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CWS Preview Stats Pack: How USC's Bats Stacks Up against the Field

A lot of discussion about our chances to compete in the CWS is going to necessarily circle around our offensive capabilities, as we've been a team that has often struggled at the plate. With that in mind, I thought a quick look at some of the other CWS participants' offensive numbers would be useful for comparison.

Statistics are through 6/8/10

First Bracket

Arizona St. Sun Devils

BA: .342 (15th in nation)

Runs: 499 (26th)

HRs: 1.09pg (84th)

Slugging: .541 (13th)

vs.

Clemson Tigers

BA: .306 (137th)

Runs: 553 (11th)

HRs: 1.38pg (35th)

Slugging: .494 (67th)

 

Oklahoma Sooners

BA: .314 (87th)

Runs: 492 (30th)

HRs: 1.5pg (18th)

Slugging: .524 (28th)

vs.

South Carolina Gamecocks

BA: .302 (162nd)

Runs: 450 (64th)

HRs: 1.46pg (21st)

Slugging: .495 (62nd)

 

Second Bracket

TCU Horned Frogs

BA: .345 (10th)

Runs: 535 (14th)

HRs: 1.5pg (18th)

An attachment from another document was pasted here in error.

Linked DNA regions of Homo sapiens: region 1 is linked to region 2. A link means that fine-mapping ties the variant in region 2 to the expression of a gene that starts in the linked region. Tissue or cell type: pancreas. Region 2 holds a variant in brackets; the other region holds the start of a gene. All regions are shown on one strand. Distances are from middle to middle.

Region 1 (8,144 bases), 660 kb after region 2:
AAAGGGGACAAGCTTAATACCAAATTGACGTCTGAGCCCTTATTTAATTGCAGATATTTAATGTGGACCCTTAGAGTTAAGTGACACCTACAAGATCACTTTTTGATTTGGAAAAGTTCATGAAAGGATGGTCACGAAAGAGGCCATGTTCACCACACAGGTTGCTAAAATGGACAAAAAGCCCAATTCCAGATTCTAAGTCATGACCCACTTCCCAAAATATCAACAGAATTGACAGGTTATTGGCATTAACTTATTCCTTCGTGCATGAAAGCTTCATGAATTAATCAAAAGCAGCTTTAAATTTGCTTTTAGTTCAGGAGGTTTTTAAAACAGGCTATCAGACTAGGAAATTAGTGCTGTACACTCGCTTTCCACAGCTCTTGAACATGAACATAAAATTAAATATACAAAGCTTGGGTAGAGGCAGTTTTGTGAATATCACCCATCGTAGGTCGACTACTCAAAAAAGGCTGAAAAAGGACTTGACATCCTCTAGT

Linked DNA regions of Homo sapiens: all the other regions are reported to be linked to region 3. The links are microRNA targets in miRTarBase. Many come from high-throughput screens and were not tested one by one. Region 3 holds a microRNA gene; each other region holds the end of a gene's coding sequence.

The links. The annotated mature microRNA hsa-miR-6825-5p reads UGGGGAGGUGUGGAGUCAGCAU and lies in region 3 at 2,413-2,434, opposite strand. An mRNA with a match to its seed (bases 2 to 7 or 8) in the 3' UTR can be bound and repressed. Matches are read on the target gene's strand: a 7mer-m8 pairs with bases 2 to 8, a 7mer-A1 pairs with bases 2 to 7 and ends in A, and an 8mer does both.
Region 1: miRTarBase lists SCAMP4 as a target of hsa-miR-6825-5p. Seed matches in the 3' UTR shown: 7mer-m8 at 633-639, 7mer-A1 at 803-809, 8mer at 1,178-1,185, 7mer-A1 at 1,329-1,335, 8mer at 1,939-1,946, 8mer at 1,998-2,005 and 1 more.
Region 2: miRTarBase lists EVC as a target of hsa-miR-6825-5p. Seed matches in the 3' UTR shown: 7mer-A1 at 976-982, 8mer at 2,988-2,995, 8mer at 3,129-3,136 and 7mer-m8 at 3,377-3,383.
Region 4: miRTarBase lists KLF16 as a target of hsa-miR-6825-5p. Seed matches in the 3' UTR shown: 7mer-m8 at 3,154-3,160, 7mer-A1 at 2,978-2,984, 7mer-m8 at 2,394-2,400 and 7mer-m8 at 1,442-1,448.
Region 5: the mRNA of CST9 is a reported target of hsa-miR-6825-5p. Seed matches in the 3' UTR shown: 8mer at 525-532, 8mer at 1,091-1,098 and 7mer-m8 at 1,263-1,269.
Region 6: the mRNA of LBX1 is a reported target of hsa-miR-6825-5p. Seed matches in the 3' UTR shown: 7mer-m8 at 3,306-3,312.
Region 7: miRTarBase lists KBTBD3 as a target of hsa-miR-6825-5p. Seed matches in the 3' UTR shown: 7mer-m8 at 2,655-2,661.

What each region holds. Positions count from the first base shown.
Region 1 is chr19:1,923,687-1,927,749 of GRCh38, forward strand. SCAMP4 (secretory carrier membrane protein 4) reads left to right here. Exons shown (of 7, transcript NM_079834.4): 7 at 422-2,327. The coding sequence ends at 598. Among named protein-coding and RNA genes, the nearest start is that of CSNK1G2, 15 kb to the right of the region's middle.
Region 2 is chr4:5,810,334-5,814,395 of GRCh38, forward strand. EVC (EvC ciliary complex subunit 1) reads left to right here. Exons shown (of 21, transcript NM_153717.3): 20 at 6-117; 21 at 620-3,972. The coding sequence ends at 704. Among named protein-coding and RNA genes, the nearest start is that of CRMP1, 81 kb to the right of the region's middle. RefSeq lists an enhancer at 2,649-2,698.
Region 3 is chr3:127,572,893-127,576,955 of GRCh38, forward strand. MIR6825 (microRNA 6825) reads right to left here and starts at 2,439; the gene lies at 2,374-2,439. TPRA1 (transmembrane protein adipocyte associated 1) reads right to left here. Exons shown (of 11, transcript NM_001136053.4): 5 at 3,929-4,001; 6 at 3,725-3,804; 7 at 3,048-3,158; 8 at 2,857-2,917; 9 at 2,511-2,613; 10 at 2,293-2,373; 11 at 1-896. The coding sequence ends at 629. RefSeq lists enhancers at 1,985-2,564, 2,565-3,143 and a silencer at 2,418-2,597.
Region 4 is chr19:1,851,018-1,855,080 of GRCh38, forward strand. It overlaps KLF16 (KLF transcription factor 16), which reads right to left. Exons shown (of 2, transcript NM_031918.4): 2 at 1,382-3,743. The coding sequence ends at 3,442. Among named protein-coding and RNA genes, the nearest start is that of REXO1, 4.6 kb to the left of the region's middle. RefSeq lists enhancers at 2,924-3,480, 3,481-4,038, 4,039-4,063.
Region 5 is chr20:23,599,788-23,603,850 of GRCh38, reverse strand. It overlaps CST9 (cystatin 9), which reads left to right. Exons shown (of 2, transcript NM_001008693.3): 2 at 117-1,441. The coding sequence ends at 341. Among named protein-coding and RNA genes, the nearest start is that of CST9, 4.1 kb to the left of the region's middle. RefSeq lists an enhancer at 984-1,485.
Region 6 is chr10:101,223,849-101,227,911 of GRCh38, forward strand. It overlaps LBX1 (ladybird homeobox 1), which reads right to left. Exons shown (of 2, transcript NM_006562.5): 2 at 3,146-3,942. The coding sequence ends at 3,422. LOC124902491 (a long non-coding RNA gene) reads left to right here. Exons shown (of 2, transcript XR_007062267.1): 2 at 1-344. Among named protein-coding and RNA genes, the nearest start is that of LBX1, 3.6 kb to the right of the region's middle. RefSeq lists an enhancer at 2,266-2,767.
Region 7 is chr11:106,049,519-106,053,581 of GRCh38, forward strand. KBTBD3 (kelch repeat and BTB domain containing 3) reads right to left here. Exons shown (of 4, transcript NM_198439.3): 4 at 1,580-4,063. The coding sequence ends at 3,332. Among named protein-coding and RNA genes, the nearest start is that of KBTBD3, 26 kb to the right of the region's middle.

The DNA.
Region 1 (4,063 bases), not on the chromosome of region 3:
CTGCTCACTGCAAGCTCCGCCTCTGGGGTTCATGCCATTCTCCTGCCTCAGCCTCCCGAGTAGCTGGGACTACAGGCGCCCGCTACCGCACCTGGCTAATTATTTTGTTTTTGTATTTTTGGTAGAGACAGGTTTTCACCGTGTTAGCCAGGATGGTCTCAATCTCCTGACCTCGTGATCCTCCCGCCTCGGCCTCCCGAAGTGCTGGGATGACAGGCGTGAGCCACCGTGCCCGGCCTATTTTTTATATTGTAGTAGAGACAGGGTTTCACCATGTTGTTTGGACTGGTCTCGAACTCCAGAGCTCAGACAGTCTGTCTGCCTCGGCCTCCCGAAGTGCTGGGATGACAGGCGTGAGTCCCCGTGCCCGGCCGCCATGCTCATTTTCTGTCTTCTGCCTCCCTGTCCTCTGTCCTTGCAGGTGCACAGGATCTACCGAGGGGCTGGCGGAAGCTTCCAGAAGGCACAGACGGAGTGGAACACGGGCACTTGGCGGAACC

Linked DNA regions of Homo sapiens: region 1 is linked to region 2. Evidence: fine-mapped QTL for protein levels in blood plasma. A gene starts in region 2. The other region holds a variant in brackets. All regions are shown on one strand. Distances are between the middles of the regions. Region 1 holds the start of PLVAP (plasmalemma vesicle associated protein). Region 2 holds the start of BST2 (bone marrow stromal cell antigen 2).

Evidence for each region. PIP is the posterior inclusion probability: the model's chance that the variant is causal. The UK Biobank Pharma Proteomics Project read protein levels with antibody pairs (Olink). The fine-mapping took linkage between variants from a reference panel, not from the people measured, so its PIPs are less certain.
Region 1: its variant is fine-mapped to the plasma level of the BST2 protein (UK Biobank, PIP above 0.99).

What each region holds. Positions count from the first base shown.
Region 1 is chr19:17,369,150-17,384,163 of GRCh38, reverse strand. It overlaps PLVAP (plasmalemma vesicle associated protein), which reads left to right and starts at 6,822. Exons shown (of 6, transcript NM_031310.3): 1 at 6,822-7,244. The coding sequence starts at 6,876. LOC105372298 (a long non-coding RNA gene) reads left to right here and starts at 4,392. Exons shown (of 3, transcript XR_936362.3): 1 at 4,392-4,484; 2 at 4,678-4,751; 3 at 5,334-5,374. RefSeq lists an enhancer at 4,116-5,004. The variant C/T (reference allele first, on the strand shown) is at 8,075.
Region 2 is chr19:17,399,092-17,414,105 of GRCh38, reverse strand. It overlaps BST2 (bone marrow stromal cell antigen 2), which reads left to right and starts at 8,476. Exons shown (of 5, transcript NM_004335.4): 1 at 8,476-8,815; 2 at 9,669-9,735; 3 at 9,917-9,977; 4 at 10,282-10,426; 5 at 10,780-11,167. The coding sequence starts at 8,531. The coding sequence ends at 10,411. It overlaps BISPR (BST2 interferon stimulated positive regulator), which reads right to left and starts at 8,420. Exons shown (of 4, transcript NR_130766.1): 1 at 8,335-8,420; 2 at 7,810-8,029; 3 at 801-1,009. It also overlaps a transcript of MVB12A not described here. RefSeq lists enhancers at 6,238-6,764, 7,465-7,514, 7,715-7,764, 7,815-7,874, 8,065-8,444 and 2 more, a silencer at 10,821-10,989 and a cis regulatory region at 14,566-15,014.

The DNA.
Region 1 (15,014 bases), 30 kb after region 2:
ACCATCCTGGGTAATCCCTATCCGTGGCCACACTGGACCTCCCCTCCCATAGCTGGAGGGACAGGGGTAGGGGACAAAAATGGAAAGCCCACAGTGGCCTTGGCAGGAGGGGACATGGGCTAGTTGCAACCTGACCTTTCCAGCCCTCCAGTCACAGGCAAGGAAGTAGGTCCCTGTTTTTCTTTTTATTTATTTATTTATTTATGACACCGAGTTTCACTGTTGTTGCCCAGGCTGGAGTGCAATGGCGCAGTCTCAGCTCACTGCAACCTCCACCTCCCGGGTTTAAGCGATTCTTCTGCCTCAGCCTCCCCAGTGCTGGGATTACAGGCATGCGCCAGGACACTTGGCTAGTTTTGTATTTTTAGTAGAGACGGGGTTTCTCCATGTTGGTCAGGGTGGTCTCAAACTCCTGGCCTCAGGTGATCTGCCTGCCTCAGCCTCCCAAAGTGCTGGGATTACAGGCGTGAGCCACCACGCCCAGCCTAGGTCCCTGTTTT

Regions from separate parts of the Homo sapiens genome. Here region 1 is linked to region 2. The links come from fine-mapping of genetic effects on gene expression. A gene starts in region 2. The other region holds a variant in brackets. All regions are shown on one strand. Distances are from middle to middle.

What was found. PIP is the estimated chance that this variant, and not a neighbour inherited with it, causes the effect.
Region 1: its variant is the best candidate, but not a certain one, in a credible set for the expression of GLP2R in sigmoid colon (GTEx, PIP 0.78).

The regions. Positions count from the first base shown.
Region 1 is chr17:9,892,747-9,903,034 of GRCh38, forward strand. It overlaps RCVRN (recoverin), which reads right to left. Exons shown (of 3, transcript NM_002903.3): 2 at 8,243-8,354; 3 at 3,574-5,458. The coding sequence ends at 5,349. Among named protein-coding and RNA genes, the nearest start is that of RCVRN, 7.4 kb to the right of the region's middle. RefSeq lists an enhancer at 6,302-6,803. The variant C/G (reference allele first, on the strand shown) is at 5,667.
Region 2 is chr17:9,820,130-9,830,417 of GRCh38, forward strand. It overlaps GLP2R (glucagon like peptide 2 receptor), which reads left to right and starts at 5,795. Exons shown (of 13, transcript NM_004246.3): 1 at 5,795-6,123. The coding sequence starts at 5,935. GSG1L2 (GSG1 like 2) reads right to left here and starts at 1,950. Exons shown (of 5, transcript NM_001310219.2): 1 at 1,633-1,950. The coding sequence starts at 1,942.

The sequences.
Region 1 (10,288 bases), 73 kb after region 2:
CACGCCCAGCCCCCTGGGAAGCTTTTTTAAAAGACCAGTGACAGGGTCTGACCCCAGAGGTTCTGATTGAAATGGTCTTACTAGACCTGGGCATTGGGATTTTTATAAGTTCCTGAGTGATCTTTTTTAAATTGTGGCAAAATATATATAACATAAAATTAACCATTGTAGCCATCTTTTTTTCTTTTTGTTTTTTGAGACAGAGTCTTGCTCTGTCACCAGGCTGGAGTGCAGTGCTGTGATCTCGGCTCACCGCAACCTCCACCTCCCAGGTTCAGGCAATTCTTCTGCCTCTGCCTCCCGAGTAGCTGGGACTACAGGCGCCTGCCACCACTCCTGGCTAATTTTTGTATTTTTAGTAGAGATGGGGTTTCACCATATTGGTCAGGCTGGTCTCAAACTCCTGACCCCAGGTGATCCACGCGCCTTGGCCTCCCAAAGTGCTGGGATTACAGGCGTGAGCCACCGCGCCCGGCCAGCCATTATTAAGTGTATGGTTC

Slugging: .566 (6th)

vs.

Florida St. Seminoles

BA: .300 (177th)

Runs: 509 (23rd)

HRs: 1.23pg (64th)

Slugging: .495 (59th)

 

UCLA Bruins

BA: .309 (112th)

Runs: 416 (102nd)

HRs: .95pg (122nd)

Slugging: .465 (123rd)

vs.

Florida Gators

BA: .303 (153rd)

Runs: 420 (96th)

HRs: 1.33pg (42nd)

Slugging:.487 (78th)

 

What do the stats suggest? What strikes me is that while the Gamecocks certainly aren't among the best hitting teams in the field, they're certainly not the only team that's winning by pitching. This suggests that the idea that we're not going to compete in Omaha because we don't have great hitting is mistaken. As the field indicates, it's certainly possible to have lots of success by relying on great pitching, and the Gamecocks have some of the best around. If both our pitching and hitting come ready to play their best ball, we have just as good a chance as anybody.

Stay tuned for more stats and analysis.